Original URL:  http://www.denverpost.com/Stories/0,1413,36%257E73%257E947511,00.html

One size doesn't fit all kids
By Gail Schoettler
Denver Post, Sunday, October 27, 2002

I don't care how children learn English. I just want all children to learn English in the way that works best for them. I don't question Ron Unz's good intentions, but I also don't believe a childless millionaire policy wonk knows what is best for every child. Amendment 31, proposed by Unz, is a one-size-fits-all approach, made worse by its punitive provisions against school personnel.

It would be too easy to make an issue of Ron Unz. He's prone to personal attacks on those who disagree with him. He's been labeled a racist for calling Secretary of Education Rod Paige, an African-American, "the dimmest member of the Bush administration," a statement the White House quickly condemned.

But Unz is also the man who challenged then-California Gov. Pete Wilson in the 1994 GOP primary because he was outraged at Wilson's support of Proposition 187, which excluded immigrant children from public school. Unz himself is the son of a single mother who immigrated to the United States speaking no English.

My problem with Unz is his belief that only he knows what is best for children who don't speak English. He has brought his anti-bilingual education crusade to Colorado this year, adding to it harsh punishment for teachers, school officials and board members who are deemed to be recalcitrant or simply acting in error. More on that in a moment.

First, let's deal with the concept that all children who don't speak English can learn better if they are immersed in an English-only classroom for a year. Kids learn in many ways, some faster than others, some by reading, some by listening, some by figuring things out by themselves. Schools need to offer different learning environments to meet their students' varied needs. English immersion may work for some. For others, it may be intimidating and ineffective, leaving them far behind their classmates.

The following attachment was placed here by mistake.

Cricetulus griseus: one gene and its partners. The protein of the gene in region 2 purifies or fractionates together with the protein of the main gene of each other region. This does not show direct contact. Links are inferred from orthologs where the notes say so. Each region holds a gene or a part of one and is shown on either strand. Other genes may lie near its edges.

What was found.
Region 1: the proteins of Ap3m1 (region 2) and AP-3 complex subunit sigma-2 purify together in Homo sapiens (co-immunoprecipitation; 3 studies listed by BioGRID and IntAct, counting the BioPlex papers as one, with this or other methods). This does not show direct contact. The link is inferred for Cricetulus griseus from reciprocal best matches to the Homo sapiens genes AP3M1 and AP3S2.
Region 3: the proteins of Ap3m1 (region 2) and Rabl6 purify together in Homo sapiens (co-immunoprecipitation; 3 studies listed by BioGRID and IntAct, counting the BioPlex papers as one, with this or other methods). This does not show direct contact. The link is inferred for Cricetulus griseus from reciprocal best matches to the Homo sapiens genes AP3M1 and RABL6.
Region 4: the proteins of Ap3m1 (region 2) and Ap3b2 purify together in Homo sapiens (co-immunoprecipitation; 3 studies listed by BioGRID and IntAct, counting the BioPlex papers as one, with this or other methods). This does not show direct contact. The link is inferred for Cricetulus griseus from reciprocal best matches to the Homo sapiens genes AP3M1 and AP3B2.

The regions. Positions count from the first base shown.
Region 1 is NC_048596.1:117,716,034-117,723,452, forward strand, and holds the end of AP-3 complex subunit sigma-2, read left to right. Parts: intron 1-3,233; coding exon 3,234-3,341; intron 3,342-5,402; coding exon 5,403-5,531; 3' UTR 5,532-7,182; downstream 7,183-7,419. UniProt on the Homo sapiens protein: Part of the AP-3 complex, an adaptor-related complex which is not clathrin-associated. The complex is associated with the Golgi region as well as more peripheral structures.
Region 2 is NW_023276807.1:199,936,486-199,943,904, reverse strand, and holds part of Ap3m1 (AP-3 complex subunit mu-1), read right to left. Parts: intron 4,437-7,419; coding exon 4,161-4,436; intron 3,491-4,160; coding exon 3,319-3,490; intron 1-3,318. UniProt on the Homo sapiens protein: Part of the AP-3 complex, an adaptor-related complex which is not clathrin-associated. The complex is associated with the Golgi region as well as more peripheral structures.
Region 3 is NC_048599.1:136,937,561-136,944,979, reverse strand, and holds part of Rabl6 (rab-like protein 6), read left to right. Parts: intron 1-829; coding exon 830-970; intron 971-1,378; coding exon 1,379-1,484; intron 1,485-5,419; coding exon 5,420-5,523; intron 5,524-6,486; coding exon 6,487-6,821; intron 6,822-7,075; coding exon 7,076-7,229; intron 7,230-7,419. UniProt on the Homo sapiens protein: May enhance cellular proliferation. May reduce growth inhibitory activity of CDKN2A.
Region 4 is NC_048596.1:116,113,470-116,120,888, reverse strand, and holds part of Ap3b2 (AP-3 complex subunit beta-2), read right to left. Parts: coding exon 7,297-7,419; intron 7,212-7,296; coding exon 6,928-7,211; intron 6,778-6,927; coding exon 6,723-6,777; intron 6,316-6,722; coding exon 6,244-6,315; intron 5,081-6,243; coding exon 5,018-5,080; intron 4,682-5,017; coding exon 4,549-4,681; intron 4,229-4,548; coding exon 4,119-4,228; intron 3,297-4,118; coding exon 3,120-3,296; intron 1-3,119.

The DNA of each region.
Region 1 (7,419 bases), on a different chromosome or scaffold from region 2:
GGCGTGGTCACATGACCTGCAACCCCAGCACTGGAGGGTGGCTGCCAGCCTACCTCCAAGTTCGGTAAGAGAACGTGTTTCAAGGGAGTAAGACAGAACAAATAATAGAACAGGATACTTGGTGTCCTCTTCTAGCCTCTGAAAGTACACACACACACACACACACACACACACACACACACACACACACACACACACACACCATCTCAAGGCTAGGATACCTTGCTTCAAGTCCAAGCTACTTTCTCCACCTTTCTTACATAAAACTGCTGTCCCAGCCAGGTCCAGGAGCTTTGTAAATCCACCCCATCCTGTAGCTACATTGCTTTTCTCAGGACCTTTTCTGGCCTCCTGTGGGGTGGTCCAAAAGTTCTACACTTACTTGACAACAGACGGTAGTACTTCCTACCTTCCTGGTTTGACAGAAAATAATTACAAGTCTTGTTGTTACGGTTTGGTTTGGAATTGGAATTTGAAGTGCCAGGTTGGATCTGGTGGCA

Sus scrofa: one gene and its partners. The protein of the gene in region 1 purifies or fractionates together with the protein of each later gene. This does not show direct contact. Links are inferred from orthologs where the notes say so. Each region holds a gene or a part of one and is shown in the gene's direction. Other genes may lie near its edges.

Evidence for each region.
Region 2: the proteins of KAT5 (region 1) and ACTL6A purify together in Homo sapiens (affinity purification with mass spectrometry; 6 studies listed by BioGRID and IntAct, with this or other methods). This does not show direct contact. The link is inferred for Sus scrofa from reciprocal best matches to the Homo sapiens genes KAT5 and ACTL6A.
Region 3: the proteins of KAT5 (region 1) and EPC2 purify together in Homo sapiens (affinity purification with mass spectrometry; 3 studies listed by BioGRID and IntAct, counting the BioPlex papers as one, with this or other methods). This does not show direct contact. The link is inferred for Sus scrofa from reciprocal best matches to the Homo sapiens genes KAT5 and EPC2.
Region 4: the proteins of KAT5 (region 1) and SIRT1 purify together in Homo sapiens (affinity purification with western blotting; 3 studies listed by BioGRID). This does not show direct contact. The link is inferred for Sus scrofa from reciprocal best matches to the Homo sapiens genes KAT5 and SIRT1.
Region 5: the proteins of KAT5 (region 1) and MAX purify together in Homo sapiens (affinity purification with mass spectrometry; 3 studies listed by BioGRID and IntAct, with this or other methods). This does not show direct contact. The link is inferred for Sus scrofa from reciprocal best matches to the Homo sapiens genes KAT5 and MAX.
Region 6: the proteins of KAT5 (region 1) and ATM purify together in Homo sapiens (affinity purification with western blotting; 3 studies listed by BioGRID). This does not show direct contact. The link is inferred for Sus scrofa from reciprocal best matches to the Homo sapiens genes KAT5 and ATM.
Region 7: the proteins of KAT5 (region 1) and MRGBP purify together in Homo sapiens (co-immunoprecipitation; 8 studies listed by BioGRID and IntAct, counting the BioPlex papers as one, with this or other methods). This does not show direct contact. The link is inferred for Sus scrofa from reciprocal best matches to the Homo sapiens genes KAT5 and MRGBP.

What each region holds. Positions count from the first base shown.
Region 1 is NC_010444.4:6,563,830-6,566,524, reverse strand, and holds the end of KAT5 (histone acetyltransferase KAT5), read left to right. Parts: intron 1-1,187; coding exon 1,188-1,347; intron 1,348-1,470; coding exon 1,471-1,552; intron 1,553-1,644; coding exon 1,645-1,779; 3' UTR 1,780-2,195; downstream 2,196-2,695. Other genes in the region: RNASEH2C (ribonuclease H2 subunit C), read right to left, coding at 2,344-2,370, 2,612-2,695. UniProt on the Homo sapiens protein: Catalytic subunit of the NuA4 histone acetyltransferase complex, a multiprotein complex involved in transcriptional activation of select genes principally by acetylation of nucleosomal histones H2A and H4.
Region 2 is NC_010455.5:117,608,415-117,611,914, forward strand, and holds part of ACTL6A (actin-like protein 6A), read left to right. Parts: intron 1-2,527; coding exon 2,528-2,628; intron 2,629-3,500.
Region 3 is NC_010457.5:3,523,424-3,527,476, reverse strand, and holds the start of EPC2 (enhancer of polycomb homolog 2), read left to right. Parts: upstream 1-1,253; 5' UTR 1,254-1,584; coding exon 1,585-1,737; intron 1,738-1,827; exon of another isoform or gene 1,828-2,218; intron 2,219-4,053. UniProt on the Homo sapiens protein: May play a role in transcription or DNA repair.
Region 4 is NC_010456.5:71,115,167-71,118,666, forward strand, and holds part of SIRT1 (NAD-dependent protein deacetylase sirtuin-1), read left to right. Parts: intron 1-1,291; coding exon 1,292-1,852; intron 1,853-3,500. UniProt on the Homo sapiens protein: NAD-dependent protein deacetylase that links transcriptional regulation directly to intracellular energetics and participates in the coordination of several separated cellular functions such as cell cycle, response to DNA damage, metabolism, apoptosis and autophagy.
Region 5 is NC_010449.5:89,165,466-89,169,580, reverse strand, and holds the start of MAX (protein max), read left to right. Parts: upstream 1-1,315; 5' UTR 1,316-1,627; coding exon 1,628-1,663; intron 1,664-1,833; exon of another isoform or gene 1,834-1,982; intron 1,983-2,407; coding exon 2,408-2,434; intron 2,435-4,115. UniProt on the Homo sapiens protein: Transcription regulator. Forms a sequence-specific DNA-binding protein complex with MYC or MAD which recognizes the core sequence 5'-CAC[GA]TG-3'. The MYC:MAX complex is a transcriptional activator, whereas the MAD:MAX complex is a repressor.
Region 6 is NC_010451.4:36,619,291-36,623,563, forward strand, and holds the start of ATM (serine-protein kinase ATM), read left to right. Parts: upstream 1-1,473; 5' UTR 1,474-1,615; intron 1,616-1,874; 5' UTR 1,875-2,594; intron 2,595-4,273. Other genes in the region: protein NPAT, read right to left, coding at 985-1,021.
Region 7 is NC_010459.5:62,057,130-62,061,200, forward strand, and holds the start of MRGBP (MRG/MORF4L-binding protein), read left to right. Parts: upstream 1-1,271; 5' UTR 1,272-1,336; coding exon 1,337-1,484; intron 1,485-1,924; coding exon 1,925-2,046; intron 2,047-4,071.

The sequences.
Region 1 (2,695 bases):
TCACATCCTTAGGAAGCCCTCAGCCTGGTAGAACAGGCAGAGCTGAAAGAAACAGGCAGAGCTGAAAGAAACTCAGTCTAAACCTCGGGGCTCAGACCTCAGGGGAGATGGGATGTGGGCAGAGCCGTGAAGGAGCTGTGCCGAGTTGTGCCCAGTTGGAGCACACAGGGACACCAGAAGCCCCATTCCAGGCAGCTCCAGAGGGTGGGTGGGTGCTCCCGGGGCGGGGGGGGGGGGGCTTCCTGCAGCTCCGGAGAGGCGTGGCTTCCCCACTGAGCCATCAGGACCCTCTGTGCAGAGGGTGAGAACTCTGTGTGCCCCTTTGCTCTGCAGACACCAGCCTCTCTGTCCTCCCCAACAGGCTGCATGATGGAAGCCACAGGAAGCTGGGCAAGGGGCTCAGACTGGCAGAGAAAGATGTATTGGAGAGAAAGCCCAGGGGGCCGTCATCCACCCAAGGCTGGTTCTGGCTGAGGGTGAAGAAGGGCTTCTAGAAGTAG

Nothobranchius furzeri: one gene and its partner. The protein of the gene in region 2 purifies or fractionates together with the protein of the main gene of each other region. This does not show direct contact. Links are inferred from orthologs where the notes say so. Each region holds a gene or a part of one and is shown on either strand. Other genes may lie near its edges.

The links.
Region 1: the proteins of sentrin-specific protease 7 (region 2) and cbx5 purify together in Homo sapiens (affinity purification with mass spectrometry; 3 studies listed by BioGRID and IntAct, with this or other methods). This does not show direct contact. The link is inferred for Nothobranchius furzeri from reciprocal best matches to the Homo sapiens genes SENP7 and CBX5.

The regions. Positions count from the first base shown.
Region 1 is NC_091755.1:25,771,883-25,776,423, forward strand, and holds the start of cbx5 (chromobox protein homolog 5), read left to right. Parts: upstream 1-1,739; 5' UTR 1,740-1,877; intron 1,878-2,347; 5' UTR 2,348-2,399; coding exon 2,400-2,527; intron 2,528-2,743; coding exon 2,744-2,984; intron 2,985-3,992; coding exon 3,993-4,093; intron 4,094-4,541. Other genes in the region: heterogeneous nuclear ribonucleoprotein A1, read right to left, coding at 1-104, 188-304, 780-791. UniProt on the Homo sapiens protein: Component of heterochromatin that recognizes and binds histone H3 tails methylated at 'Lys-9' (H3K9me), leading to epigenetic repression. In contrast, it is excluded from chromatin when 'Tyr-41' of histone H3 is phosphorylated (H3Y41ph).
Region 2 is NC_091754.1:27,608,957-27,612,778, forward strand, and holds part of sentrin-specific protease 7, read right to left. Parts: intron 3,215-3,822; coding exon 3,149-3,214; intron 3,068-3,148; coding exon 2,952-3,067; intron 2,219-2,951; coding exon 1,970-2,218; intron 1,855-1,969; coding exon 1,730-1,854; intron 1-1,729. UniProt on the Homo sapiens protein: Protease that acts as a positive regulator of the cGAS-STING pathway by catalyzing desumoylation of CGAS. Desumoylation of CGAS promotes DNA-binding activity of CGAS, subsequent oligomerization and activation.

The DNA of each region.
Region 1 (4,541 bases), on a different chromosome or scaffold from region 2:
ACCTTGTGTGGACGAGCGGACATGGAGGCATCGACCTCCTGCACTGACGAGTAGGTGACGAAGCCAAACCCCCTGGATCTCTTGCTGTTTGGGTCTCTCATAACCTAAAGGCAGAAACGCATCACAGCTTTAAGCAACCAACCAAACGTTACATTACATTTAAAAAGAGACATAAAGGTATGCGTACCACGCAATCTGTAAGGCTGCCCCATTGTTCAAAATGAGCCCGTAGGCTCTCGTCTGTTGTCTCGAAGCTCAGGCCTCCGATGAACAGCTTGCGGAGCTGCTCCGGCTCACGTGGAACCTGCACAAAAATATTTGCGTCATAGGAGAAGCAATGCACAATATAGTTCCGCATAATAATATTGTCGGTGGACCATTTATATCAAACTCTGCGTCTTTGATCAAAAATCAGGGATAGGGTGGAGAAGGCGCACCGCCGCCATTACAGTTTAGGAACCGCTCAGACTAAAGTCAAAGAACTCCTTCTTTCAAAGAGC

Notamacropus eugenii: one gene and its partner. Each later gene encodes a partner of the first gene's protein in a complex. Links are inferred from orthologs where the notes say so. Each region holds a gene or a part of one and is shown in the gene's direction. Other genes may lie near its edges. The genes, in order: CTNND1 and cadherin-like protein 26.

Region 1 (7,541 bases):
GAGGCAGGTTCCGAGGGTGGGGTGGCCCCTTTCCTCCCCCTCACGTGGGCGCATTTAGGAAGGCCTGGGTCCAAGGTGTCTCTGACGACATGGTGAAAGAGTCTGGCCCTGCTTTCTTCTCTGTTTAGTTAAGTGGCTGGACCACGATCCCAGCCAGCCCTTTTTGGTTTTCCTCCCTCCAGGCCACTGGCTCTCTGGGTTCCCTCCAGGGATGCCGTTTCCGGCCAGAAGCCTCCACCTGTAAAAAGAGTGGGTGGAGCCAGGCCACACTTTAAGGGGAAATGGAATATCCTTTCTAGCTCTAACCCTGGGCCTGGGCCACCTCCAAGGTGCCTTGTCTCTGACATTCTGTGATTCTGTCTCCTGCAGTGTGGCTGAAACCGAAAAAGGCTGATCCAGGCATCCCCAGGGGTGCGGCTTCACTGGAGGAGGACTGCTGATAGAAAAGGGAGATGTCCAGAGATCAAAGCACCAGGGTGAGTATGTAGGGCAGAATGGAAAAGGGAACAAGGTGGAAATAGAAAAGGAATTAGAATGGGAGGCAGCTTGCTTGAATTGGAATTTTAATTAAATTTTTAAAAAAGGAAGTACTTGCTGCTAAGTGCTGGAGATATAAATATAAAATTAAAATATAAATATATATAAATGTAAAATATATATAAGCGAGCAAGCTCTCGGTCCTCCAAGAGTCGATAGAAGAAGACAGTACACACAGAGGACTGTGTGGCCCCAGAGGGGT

Parents and teachers need to have the flexibility to make different learning choices for each student. That's the whole point behind charter schools, a key vehicle in public education for meeting individual students' needs. Amendment 31 makes that virtually impossible.

Here's why. Although the initiative gives parents the right to seek a waiver from the English immersion program for their children, it also creates legal liability for school personnel. Consequently, what teacher would seek, or administrator or school board grant, such a waiver - even if a child clearly needs it - if they'll face lawsuits from parents?

Amendment 31 is conflicted on this issue. It states that parents must "initiate the waiver process and be provided a full description of the educational materials to be used in the different educational program." So, it is the parents" choice to take their child out of an English immersion program. And yet, it gives these same parents the right to sue, for a 10-year period, the people who grant them the waiver they requested if they later decide that those waivers were wrong or injured their children.

School employees or board members would be held personally liable for attorneys' fees and actual or compensatory damages, presumably if children didn't learn English as their parents expected - even though the parents are the ones who asked for the waiver! What's more, these school employees or board members would be barred from holding any school or public office for five years.

Parents, teachers and schools need more flexibility to meet kids' needs, not less. We don't need engraved permanently in the Colorado Constitution an educational system that may be a complete bust. That's why we have locally elected school boards, accountable to the parents and citizens of their community, setting educational policy. Not the state, not the
federal government - and certainly not some guy from somewhere else with his own agenda for educating our kids.

Gail Schoettler (gailschoettler@email.msn.com) is a former U.S. ambassador, Colorado lieutenant governor and treasurer, Democratic nominee for governor and Douglas County school board member.


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